“This welcome addition to the literature on fame goes beyond goes beyond stardom–though Redmond and Holmes cover that topic well–to discuss stardom and celebrity in general.”

A.L. Knight, CHOICE

This book brings together some of the seminal interventions which have structured the development of star/celebrity studies, while crucially combining and situating these within the context of new essays which address the contemporary, cross-media and international landscape of today's fame culture. At the core of the collection is a desire to map out a unique historical trajectory – both in terms of the development of fame, as well as the historical development of star/celebrity studies.

The Economy of Celebrity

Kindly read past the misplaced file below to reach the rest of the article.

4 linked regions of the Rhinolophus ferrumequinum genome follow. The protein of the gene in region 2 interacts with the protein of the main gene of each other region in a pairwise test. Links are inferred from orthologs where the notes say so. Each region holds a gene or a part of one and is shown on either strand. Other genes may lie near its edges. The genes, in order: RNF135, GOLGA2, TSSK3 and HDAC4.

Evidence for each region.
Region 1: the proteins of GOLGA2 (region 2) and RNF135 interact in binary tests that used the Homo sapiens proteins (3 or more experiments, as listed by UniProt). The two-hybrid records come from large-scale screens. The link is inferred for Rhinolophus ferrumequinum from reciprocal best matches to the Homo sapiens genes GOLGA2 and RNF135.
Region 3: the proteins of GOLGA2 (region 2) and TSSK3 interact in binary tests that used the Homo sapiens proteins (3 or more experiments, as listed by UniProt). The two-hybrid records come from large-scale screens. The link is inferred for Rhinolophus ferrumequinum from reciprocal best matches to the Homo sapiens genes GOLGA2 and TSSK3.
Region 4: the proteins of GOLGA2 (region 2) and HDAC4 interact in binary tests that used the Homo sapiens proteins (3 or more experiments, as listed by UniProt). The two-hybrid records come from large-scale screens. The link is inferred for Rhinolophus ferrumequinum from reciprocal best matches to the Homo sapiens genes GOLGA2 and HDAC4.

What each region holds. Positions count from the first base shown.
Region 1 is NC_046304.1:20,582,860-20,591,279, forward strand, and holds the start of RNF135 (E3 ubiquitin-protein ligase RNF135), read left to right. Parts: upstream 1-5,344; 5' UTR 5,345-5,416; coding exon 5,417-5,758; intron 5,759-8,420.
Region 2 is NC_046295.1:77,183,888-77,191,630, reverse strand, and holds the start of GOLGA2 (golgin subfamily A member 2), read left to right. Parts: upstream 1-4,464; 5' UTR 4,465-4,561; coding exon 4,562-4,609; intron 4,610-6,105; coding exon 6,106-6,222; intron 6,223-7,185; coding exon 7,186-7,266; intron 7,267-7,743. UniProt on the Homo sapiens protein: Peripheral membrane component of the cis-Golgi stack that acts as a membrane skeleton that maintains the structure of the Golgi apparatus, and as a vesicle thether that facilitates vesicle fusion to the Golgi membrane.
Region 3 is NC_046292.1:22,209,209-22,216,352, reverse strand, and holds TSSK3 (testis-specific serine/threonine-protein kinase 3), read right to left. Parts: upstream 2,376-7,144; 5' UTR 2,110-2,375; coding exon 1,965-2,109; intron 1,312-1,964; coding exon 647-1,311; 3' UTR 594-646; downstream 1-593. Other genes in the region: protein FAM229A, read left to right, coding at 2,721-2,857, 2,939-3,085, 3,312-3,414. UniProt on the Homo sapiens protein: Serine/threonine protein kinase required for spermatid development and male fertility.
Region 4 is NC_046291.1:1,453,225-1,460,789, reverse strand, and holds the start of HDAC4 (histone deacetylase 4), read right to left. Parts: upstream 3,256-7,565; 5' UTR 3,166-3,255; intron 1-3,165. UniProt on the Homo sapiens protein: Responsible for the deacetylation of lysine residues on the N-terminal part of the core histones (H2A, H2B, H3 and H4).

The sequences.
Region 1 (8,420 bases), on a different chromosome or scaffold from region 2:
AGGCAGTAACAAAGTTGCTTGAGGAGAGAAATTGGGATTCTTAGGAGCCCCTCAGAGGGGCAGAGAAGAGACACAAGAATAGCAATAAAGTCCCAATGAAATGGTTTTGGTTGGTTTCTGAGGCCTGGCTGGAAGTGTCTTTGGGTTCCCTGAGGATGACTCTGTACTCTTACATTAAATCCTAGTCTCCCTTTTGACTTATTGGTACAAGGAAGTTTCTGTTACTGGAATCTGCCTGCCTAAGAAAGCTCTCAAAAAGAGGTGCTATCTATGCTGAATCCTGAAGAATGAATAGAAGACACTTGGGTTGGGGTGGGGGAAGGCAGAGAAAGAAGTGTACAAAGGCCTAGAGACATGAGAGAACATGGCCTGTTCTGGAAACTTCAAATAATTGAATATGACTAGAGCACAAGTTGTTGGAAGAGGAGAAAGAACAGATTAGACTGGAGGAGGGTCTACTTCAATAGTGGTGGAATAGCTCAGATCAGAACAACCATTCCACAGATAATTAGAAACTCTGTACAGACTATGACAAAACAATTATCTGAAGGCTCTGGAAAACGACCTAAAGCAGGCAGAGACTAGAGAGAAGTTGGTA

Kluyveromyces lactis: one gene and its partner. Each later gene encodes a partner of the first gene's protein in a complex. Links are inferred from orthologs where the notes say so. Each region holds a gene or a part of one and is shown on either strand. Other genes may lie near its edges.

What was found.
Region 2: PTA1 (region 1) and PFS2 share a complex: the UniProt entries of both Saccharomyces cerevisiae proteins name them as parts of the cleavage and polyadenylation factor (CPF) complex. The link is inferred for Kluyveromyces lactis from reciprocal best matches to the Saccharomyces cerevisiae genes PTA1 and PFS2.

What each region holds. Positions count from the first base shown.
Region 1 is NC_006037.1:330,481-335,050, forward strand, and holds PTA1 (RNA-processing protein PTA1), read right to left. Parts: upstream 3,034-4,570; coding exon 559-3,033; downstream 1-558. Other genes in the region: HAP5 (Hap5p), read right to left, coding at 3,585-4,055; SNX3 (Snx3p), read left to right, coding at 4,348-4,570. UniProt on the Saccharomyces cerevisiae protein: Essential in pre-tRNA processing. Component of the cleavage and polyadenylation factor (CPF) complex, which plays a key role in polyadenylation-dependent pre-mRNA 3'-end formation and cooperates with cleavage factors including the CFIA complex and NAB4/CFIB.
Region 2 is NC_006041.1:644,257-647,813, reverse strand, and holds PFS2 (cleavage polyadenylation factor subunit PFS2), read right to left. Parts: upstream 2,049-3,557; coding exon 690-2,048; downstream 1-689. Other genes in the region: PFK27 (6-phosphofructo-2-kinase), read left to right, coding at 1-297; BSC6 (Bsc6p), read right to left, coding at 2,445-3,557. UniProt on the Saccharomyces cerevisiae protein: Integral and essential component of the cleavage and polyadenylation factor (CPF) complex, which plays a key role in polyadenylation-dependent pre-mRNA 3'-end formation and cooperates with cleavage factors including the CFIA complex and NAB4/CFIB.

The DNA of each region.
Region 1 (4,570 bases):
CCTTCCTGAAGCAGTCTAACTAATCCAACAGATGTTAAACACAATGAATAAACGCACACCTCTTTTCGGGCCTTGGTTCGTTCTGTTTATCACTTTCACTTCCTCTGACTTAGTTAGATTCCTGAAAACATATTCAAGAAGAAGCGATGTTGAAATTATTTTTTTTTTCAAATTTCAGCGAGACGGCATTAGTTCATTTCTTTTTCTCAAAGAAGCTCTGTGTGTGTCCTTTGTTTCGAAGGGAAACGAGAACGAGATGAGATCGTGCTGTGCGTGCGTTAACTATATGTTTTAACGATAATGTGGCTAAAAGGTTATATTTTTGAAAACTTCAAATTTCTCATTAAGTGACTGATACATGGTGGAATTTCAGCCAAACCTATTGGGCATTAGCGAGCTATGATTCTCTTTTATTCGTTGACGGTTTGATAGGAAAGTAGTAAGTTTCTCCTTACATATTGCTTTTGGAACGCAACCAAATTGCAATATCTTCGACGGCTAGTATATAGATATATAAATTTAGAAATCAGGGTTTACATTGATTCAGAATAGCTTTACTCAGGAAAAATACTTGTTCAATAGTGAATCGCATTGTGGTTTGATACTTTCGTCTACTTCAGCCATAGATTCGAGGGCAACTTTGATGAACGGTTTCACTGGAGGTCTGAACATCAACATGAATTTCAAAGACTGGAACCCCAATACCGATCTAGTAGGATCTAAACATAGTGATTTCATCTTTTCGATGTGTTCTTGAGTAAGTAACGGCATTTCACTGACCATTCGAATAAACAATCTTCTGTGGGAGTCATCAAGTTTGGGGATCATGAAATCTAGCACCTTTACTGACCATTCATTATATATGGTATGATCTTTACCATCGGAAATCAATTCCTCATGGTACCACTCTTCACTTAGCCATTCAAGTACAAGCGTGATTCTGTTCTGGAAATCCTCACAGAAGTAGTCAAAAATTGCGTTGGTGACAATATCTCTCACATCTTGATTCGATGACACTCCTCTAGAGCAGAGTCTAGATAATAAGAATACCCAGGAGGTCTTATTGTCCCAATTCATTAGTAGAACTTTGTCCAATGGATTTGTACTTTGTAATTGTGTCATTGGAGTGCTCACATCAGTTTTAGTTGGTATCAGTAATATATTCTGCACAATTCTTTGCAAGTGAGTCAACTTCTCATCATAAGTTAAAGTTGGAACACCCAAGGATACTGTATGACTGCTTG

The economy of celebrity

A celebrity is a person whose name has attention-getting, interest-rivetting, and profit-generating value.

(Rein, Kotler and Stoller, High Visibility, 1997, p. 15)


The Celebrity-Commodity

Celebrities are developed to make money. Their names and images are used to market films, CDs, magazines, newspapers, television programmes – even the evening news. Media entrepreneurs want celebrities involved with their projects because they believe this will help them attract audiences. Film producers use stars as a means of attracting investment to their projects, marketers use celebrity endorsements as a means of profiling and branding their products, television programmes feature guest appearances from celebrities to build their audiences and sports promoters use celebrity athletes to attract media attention and increase the size of the gate. Celebrity ...

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